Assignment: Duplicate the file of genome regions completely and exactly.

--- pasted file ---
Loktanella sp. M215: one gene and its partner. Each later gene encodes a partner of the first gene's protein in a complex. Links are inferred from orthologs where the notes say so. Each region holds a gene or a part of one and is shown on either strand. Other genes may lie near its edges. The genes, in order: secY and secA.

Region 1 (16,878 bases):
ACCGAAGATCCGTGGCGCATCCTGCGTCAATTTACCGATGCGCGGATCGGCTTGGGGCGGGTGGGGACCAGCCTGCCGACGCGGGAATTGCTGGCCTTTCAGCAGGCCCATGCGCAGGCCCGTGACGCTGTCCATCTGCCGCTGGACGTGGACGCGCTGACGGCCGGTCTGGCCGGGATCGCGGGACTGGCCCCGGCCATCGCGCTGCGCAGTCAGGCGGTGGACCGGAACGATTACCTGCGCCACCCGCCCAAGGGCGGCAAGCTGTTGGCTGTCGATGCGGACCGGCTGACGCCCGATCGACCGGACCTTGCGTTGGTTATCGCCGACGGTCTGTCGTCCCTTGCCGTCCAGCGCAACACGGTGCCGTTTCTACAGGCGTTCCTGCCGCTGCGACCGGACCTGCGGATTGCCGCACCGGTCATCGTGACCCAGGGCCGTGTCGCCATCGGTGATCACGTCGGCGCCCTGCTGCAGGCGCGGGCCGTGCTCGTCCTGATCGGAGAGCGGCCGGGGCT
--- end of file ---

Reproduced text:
Loktanella sp. M215: one gene and its partner. Each later gene encodes a partner of the first gene's protein in a complex. Links are inferred from orthologs where the notes say so. Each region holds a gene or a part of one and is shown on either strand. Other genes may lie near its edges. The genes, in order: secY and secA.

Region 1 (16,878 bases):
ACCGAAGATCCGTGGCGCATCCTGCGTCAATTTACCGATGCGCGGATCGGCTTGGGGCGGGTGGGGACCAGCCTGCCGACGCGGGAATTGCTGGCCTTTCAGCAGGCCCATGCGCAGGCCCGTGACGCTGTCCATCTGCCGCTGGACGTGGACGCGCTGACGGCCGGTCTGGCCGGGATCGCGGGACTGGCCCCGGCCATCGCGCTGCGCAGTCAGGCGGTGGACCGGAACGATTACCTGCGCCACCCGCCCAAGGGCGGCAAGCTGTTGGCTGTCGATGCGGACCGGCTGACGCCCGATCGACCGGACCTTGCGTTGGTTATCGCCGACGGTCTGTCGTCCCTTGCCGTCCAGCGCAACACGGTGCCGTTTCTACAGGCGTTCCTGCCGCTGCGACCGGACCTGCGGATTGCCGCACCGGTCATCGTGACCCAGGGCCGTGTCGCCATCGGTGATCACGTCGGCGCCCTGCTGCAGGCGCGGGCCGTGCTCGTCCTGATCGGAGAGCGGCCGGGGCT